Your Body's Best Defense Against Germs: The Immune System
Every day, your body fights off infections, germs, bacteria, and parasites. It is destroying these invaders, called pathogens, with the help of its number one defense: the immune system. The immune system's job is to keep your body healthy. This requires many different parts of the body to work together against pathogens. Here are the main components of your immune system:
Located in the back of your throat, the tonsils protect the entrance of your respiratory and digestive systems by destroying bacteria with the help of white blood cells.
Located underneath the middle of your breastbone and above your heart, the thymus gland stores white blood cells until they are mature, and then provides them with specific jobs.
Small, bean-shaped nodules on the lymphatic vessels, lymph nodes are located primarily in your armpits and groin regions. They filter pathogens out of the lymphatic system.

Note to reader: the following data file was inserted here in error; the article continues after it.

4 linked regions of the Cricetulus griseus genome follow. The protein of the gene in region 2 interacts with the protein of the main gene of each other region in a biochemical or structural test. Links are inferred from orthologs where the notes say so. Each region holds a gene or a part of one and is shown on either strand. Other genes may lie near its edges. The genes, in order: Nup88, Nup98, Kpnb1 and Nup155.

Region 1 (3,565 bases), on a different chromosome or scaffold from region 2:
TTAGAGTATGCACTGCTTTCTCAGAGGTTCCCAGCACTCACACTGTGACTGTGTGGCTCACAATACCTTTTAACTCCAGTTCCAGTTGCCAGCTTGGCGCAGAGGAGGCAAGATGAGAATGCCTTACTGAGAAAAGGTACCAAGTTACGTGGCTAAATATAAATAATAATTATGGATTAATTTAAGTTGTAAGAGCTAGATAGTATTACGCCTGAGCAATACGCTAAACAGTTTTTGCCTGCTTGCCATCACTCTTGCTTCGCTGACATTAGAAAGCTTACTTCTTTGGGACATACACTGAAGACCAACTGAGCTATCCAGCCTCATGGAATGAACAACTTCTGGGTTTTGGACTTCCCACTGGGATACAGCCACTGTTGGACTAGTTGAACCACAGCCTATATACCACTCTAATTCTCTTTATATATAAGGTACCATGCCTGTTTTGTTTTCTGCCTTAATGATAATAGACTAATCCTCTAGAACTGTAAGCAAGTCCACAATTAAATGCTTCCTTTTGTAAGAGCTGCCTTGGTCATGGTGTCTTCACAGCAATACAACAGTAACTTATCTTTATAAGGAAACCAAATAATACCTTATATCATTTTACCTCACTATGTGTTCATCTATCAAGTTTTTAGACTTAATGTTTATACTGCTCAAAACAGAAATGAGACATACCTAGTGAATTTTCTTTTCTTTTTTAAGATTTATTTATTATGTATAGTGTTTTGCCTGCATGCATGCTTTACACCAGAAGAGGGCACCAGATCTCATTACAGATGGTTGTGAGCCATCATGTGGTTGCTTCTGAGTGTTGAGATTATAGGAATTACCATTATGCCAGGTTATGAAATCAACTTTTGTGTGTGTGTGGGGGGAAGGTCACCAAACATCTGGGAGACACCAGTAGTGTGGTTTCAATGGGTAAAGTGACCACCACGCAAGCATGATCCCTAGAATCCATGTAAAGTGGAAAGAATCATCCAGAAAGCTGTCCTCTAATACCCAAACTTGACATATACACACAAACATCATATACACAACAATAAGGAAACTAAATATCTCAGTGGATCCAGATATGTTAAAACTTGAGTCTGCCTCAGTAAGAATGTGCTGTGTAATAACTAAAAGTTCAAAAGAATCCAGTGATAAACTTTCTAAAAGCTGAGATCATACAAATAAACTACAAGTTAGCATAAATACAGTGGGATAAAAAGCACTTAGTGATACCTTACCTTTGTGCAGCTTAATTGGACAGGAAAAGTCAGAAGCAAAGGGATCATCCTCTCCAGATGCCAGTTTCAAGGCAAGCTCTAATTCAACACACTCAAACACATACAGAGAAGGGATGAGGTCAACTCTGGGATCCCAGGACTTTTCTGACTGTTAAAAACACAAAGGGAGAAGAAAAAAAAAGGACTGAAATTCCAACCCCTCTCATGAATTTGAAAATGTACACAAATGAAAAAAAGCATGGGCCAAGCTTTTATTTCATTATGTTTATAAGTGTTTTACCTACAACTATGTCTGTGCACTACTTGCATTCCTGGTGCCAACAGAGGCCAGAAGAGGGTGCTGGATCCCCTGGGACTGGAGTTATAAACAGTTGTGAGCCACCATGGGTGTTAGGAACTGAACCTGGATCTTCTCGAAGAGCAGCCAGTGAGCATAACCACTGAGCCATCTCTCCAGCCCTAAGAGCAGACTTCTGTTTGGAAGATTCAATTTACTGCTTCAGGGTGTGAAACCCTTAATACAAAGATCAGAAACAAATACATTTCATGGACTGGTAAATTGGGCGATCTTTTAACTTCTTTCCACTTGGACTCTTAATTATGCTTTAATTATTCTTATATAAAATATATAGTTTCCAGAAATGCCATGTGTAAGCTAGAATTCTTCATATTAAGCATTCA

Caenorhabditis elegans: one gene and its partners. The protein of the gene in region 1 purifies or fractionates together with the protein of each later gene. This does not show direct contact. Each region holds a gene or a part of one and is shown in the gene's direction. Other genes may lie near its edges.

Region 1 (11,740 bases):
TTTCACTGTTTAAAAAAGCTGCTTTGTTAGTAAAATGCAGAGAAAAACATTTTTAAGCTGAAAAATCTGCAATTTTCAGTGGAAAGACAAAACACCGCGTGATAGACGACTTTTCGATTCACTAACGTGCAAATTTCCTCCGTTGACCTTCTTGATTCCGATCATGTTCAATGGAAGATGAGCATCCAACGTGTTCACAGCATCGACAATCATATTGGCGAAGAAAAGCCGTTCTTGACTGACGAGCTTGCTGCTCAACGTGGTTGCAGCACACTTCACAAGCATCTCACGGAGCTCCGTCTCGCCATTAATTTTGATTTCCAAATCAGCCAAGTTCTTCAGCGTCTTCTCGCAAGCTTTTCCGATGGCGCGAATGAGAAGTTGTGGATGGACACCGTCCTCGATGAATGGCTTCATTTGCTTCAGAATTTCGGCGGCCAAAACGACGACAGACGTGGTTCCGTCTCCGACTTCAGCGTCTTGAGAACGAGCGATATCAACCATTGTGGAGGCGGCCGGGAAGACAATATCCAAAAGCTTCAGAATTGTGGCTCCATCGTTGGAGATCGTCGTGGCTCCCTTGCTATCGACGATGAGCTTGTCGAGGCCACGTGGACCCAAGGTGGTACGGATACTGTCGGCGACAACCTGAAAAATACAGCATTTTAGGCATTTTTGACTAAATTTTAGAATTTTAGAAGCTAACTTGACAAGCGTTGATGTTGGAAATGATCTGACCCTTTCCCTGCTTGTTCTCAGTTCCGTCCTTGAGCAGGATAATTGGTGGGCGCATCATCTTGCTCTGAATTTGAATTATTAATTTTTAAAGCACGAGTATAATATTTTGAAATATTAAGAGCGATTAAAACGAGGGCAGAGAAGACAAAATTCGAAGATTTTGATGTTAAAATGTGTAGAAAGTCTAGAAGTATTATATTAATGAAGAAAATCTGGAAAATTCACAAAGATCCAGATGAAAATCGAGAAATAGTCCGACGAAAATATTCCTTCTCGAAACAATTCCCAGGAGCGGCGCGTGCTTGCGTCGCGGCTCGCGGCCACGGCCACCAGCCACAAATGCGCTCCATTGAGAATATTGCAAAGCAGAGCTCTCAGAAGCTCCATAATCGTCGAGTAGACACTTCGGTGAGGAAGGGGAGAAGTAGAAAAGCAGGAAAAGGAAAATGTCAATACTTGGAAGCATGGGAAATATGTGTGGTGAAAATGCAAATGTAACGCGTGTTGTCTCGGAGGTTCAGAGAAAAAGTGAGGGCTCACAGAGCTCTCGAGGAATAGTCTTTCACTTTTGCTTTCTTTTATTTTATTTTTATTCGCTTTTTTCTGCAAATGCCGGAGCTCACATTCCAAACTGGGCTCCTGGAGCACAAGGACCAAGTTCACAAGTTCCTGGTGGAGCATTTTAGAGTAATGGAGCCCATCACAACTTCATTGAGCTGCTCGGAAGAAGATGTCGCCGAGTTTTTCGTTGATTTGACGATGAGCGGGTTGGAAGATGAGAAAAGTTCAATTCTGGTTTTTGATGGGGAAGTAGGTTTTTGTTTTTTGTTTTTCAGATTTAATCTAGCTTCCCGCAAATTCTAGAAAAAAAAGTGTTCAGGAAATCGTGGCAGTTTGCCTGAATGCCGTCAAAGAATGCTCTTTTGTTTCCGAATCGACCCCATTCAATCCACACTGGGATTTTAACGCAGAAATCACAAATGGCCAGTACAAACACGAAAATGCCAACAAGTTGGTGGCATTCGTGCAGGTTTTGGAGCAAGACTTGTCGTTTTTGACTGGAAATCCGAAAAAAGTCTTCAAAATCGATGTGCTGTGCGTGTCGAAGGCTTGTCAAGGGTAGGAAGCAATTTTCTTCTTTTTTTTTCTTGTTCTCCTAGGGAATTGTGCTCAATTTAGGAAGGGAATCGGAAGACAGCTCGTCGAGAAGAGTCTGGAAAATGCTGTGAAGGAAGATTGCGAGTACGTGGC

Located inside your body's bones, it produces red and white blood cells. Red blood cells carry oxygen to other cells and body parts, and remove carbon dioxide. White blood cells look for and destroy pathogens. The different types of white blood cells are phagocytes, B-cells and T-cells.
The largest lymphoid organ in the lymphatic system, the spleen is located to the left of your stomach. The spleen removes pathogens from the blood as it passes through.
Your body's largest internal organ, the liver contains white cells. These cells destroy bacteria in the blood as it passes through the liver. It also processes nutrients found in the blood and produces bile used in digestion.
Red and white cells travel throughout your body's blood vessels. While white blood cells defend against pathogens, your red blood cells nourish your body.